July 1, 2012
It is arguably the ‘world’s best livable city’ and is often called as the ‘Food, Cultural, Entertainment and Sports capital of Australia.’ Home to people from more than 140 countries, it celebrates diversity and tolerance. Boasting of the largest tram network in the world, it is often referred to as the ‘Garden City of Australia.’ This friendly city is the home to the largest Jewish population in Australia and officially has the highest Polish population outside Warsaw and unofficially the highest Sri Lankan population outside Colombo. In the midst of all this, the heart of this multicultural city sings Konkani. How?
In downtown Melbourne there lies a Bridge, one of the two pedestrianised bridges that crosses the Yarra river. The steel girder bridge known as the Sandridge Bridge, is where thousands of immigrants first landed on the Australian shores and thus forms a unique link with Melbourne’s past and present.
The Sandridge Bridge is situated near the old Yarra Falls site (now Queens Bridge), a traditional Indigenous meeting place and just upstream from the landing point of Melbourne’s first white settlers (Enterprize Park). The Yarra Falls was used as a river crossing and marked the point where the Yarra turned from saltwater to freshwater. Because of this fresh water supply, the site was chosen by John Batman, as the location for Melbourne.
The Yarra River
The river was a major source of food and meeting place for Indigenous Australians from pre-historic times. The area surrounding the Yarra river was originally inhabited by various clans of the Wurundjeri people for at least 35,000 years. The lower stretches of the river is where the city of Melbourne was established in 1835. From its source in the Yarra Ranges, it flows 242 kms west through the Yarra Valley which opens out into plains as it winds its way through Greater Melbourne before emptying into Hobsons Bay in northernmost Port Philip.
The city of Melbourne on a misty morning as seen from the river Yarra
The mighty West Gate Bridge spanning 2.5 kms connects Melbourne’s western suburbs to its CBD as seen from the river Yarra
Interestingly, the ‘old falls’ played a key role in the naming of the Yarra. Apparently John Batman’s surveyor John Wedge overheard members of the Wurundjeri clan using the words `Yarra Yarra’ at the falls and mistakenly believed they were the indigenous name for the river. In fact, the words refer to the pattern of water flows around the falls in the Woiworung language (literally ‘water cascading over water’).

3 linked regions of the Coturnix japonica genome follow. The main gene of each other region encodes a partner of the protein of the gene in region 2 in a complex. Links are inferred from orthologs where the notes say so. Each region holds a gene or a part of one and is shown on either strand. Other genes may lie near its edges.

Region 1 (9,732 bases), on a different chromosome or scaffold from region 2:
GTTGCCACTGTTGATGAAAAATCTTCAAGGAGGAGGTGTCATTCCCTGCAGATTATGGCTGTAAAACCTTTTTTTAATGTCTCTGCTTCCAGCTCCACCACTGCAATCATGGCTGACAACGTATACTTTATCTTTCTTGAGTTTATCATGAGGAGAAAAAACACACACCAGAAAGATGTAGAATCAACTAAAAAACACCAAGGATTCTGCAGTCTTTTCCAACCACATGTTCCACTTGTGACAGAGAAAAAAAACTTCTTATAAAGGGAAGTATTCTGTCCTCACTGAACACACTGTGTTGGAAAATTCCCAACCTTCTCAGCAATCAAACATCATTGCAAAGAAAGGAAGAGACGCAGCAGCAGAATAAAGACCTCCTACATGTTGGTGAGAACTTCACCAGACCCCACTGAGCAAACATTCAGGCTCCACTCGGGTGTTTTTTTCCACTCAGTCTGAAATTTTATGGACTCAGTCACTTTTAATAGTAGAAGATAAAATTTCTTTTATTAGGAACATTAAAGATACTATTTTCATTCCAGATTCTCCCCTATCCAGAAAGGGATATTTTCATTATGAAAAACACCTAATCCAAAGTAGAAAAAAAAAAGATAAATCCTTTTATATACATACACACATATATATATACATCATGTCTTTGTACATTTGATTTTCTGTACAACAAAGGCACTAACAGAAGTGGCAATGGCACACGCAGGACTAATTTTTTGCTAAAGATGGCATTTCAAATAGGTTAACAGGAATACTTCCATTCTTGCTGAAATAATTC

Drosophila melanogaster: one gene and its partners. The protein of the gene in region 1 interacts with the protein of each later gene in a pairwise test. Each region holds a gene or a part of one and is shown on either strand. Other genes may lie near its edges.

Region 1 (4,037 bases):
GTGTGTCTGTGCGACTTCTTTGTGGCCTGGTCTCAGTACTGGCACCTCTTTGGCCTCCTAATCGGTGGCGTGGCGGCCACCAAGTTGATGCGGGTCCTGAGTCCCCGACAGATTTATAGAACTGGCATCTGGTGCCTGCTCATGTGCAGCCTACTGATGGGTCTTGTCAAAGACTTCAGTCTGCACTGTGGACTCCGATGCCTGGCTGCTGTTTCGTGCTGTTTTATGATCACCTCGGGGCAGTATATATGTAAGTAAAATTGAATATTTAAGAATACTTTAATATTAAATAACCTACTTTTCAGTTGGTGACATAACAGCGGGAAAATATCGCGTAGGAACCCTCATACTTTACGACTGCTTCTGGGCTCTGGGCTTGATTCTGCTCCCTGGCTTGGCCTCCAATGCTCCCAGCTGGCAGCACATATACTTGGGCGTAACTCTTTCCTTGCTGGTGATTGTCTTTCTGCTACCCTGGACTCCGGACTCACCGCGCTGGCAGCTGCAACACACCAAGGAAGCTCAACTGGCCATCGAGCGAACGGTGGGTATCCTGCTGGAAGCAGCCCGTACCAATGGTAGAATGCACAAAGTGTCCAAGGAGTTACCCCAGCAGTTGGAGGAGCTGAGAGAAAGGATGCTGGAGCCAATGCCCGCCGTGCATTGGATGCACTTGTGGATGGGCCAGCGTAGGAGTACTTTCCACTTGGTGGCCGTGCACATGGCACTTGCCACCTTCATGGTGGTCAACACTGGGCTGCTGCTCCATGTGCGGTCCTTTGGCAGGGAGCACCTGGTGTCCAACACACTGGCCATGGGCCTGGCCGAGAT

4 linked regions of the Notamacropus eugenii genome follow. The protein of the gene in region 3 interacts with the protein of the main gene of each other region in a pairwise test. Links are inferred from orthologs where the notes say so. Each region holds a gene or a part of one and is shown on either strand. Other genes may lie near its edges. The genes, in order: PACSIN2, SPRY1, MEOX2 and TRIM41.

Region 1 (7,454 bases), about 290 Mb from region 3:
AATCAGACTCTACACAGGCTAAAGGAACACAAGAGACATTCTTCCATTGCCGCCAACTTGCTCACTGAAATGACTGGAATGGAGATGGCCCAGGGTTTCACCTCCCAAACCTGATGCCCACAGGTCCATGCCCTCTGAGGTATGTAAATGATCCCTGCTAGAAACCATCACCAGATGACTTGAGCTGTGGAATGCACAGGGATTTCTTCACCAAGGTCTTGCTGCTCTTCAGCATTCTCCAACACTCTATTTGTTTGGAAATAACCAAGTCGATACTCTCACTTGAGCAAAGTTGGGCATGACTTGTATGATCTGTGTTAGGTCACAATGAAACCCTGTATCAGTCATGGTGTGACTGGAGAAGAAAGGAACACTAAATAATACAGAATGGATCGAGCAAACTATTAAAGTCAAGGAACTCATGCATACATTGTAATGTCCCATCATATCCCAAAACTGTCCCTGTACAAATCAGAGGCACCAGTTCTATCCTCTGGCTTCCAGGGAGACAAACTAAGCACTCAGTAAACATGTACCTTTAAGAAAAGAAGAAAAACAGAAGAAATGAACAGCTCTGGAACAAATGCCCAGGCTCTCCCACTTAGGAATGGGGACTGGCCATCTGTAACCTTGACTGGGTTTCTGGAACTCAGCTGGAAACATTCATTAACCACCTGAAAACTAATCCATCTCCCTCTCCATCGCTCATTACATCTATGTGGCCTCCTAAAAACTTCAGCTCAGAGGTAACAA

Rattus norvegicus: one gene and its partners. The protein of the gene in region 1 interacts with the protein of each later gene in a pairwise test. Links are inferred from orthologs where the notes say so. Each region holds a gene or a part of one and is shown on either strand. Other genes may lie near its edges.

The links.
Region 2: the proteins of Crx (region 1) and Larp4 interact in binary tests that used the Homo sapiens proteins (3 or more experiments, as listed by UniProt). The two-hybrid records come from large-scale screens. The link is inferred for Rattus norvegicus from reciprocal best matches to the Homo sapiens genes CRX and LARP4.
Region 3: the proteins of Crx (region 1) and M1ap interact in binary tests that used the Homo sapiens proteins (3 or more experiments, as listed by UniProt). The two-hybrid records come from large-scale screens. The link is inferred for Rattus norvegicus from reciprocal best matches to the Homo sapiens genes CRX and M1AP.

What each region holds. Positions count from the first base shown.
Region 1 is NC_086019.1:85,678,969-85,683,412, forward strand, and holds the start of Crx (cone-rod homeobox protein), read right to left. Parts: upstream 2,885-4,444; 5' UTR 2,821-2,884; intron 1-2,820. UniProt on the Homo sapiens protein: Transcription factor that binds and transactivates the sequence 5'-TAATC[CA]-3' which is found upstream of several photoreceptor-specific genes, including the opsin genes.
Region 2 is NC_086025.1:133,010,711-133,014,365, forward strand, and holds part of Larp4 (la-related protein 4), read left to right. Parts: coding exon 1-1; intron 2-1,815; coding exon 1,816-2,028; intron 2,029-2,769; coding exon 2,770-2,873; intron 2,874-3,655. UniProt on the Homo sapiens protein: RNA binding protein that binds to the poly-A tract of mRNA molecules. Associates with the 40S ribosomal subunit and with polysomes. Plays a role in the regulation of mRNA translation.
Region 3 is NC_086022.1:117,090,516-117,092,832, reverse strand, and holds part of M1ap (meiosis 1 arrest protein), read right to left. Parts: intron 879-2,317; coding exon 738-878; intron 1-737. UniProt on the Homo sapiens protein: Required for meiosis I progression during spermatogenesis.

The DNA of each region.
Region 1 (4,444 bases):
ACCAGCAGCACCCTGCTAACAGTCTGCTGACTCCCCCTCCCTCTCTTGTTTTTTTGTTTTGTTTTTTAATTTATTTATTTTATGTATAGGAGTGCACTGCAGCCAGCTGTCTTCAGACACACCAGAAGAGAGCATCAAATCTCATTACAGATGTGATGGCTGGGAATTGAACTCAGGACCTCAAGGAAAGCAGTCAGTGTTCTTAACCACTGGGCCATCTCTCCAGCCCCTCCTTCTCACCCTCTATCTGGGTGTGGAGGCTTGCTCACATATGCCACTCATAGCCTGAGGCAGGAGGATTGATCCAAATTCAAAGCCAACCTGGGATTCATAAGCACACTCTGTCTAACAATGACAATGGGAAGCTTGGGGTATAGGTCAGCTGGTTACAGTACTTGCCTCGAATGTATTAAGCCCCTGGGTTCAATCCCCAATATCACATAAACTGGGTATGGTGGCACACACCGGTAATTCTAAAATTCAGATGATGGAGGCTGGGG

The Sandridge Bridge
Built in 1888, it was originally a railway bridge and is the third constructed on this site. The current bridge replaced two earlier railway bridges erected in 1853 and 1859 and is. It is listed on the Victorian Heritage Register and is considered to be of State significance. The bridge was closed nearly after hundred years in 1987 as it quickly fell into disrepair. It was refurbished in 2005, opening 3 days before the 2006 Commonwealth Games. The redevelopment, includes the magnificent sculptures – ‘The Travellers’ which are a series of 10 giant steel sculptures lining the Yarra River in Melbourne’s vibrant Southbank precinct. Designed by Lebanese artist Nadim Karam, each sculpture stands approximately 7.5 metres high. It is lined on one side with glass panels containing information about the various nations from which immigrants and settlers journeyed to make Melbourne their home.
Constructed at a 33 degree angle to the river bank, the Bridge spans the Yarra river linking Flinders on the Northbank with Queens Square on the Southbank
They are called ‘The Travellers’ - a series of giant steel sculptures sliding quietly across the Yarra, depicting the waves of immigrants who have journeyed to Melbourne to make it their home
Sandridge Bridge is one of two pedestrianised bridges that crosses the Yarra River in the heart of Melbourne. The Sandridge Bridge as seen from the Northbank
The bridge is adorned with various sculptures and lined on one side with glass panels containing information about the various nations from which immigrants and settlers came to Melbourne
The modern bridge, carrying pedestrian and cyclists, is 178.4 metres (585 ft) long and is made up of five spans, measuring in length, from the South bank to the North bank: 36.9 metres (121.1 ft), 36.6 metres (120.1 ft), 36.3 metres (119.1 ft), 36.9 metres (121.1 ft) and 31.7 metres (104 ft). The bridge is 17 metres (55.8 ft) wide and the girders are 2.74 metres (8.98 ft) high from the top to the bottom of the flange. The bridge has been constructed at a 33 degree angle to the river bank.